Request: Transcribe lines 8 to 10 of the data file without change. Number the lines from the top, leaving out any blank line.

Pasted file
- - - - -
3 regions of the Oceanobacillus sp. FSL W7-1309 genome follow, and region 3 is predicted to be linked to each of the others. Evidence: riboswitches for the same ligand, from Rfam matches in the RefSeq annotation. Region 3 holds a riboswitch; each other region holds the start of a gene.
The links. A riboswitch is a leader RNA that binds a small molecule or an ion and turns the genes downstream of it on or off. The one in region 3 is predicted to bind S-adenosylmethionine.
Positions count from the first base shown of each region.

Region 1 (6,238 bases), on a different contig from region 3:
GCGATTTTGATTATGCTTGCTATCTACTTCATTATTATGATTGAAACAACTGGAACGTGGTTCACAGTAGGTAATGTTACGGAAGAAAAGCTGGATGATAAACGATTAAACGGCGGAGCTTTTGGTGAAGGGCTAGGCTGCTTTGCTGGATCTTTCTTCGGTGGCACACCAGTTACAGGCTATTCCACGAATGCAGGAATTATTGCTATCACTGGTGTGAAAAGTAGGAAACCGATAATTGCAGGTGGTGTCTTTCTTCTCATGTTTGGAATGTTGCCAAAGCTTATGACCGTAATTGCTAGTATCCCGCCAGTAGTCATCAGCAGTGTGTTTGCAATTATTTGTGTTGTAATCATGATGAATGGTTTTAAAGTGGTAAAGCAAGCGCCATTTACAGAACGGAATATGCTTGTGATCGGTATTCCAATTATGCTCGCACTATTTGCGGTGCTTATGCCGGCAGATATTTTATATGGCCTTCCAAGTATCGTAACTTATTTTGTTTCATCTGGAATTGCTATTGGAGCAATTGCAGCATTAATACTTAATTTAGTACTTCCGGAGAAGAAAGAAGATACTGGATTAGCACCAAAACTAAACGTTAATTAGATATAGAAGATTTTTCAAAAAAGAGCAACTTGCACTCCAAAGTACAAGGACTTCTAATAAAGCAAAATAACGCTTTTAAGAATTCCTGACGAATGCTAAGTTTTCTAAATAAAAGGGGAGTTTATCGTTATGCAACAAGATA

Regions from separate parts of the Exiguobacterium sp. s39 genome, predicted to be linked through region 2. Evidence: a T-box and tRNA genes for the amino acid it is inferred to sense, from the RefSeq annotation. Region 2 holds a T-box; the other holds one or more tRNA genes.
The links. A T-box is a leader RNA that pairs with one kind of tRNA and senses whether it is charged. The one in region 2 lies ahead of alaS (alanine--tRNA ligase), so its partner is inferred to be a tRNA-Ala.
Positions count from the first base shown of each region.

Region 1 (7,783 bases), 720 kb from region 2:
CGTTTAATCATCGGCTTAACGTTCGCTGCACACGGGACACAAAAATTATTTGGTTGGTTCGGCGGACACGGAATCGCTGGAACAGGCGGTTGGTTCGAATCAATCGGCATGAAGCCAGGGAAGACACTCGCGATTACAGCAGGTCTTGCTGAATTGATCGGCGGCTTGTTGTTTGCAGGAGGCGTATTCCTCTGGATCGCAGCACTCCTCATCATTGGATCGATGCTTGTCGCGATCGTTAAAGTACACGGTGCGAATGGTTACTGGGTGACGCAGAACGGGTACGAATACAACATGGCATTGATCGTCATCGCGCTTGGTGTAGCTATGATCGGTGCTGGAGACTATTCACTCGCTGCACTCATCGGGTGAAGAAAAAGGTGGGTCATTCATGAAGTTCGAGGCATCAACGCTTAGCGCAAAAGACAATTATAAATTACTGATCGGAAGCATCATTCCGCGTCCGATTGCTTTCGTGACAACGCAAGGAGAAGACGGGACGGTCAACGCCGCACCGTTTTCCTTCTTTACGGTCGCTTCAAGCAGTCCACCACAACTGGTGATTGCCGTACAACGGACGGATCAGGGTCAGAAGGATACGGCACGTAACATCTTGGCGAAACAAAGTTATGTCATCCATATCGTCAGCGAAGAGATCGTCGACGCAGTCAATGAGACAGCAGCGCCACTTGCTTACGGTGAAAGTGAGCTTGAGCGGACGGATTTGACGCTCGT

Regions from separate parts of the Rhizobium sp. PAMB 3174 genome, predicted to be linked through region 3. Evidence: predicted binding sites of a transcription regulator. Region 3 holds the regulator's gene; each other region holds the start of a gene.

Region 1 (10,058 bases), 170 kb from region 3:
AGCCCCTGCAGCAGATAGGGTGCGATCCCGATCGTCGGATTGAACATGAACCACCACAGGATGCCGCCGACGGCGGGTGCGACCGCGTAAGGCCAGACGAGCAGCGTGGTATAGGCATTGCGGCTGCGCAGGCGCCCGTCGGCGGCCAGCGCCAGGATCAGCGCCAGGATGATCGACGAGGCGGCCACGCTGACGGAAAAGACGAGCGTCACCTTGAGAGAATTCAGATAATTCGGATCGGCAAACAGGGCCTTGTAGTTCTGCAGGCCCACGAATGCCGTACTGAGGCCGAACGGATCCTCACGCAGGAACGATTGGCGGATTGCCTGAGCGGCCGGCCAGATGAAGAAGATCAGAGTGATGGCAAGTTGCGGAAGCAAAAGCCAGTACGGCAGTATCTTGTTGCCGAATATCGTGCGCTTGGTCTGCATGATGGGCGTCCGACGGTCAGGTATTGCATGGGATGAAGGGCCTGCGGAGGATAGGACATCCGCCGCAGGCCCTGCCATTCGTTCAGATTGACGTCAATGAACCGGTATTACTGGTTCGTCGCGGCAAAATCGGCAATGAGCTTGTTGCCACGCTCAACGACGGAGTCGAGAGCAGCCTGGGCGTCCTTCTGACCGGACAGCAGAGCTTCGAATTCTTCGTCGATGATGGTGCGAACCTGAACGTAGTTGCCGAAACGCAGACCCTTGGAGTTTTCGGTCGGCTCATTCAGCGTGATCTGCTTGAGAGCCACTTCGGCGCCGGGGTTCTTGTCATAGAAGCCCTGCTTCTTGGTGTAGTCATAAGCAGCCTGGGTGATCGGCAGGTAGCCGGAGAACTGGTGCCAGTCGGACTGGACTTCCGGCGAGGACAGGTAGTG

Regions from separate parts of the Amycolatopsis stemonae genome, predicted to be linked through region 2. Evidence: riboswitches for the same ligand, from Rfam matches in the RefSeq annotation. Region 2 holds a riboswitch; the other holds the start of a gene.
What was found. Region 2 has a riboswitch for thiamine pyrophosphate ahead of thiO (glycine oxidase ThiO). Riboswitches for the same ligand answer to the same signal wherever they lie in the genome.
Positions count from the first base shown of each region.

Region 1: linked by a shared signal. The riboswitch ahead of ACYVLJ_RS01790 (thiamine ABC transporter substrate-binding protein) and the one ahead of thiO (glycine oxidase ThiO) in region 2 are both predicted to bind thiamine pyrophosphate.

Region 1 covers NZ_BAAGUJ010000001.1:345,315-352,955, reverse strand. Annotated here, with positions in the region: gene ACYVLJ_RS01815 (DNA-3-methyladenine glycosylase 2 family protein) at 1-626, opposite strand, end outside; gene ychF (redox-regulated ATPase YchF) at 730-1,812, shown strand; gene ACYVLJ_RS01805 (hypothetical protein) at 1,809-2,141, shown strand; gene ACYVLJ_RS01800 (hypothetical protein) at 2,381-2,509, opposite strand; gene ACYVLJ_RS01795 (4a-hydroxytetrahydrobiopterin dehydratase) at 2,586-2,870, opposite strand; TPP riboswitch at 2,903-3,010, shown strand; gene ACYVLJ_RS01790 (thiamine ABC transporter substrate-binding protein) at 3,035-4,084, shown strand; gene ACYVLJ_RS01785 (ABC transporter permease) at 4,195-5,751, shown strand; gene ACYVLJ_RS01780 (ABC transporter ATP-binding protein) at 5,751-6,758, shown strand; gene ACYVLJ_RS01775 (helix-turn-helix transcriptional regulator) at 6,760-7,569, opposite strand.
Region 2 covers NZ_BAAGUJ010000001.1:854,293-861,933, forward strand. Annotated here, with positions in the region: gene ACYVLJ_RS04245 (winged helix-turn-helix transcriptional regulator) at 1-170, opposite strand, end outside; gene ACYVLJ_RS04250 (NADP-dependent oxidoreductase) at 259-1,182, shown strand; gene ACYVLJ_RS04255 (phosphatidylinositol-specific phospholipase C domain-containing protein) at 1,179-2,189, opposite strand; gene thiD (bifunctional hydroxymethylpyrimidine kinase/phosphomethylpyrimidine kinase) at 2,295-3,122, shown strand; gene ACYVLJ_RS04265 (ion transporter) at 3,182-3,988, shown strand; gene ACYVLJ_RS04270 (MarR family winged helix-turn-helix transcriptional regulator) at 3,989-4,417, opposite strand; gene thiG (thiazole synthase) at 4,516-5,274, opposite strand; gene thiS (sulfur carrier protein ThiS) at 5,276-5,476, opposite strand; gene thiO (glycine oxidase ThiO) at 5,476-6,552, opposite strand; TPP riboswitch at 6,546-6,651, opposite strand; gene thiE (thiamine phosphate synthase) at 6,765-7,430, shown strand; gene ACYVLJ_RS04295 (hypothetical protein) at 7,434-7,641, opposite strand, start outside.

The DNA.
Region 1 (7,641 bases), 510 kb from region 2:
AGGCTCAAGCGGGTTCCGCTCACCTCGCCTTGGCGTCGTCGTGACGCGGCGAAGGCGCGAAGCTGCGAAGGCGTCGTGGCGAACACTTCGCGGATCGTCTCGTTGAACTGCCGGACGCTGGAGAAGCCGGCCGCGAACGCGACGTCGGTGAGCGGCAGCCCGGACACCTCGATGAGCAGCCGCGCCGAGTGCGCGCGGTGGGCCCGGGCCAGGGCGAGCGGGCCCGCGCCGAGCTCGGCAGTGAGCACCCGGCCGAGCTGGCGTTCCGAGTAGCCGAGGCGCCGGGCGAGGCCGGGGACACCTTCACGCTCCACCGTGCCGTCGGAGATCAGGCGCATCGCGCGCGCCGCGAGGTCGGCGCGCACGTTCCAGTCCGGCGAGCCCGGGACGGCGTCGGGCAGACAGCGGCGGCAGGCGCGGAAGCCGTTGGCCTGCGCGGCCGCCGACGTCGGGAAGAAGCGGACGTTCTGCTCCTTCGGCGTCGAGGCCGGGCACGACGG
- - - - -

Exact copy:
Positions count from the first base shown of each region.

Region 1 (7,783 bases), 720 kb from region 2:
CGTTTAATCATCGGCTTAACGTTCGCTGCACACGGGACACAAAAATTATTTGGTTGGTTCGGCGGACACGGAATCGCTGGAACAGGCGGTTGGTTCGAATCAATCGGCATGAAGCCAGGGAAGACACTCGCGATTACAGCAGGTCTTGCTGAATTGATCGGCGGCTTGTTGTTTGCAGGAGGCGTATTCCTCTGGATCGCAGCACTCCTCATCATTGGATCGATGCTTGTCGCGATCGTTAAAGTACACGGTGCGAATGGTTACTGGGTGACGCAGAACGGGTACGAATACAACATGGCATTGATCGTCATCGCGCTTGGTGTAGCTATGATCGGTGCTGGAGACTATTCACTCGCTGCACTCATCGGGTGAAGAAAAAGGTGGGTCATTCATGAAGTTCGAGGCATCAACGCTTAGCGCAAAAGACAATTATAAATTACTGATCGGAAGCATCATTCCGCGTCCGATTGCTTTCGTGACAACGCAAGGAGAAGACGGGACGGTCAACGCCGCACCGTTTTCCTTCTTTACGGTCGCTTCAAGCAGTCCACCACAACTGGTGATTGCCGTACAACGGACGGATCAGGGTCAGAAGGATACGGCACGTAACATCTTGGCGAAACAAAGTTATGTCATCCATATCGTCAGCGAAGAGATCGTCGACGCAGTCAATGAGACAGCAGCGCCACTTGCTTACGGTGAAAGTGAGCTTGAGCGGACGGATTTGACGCTCGT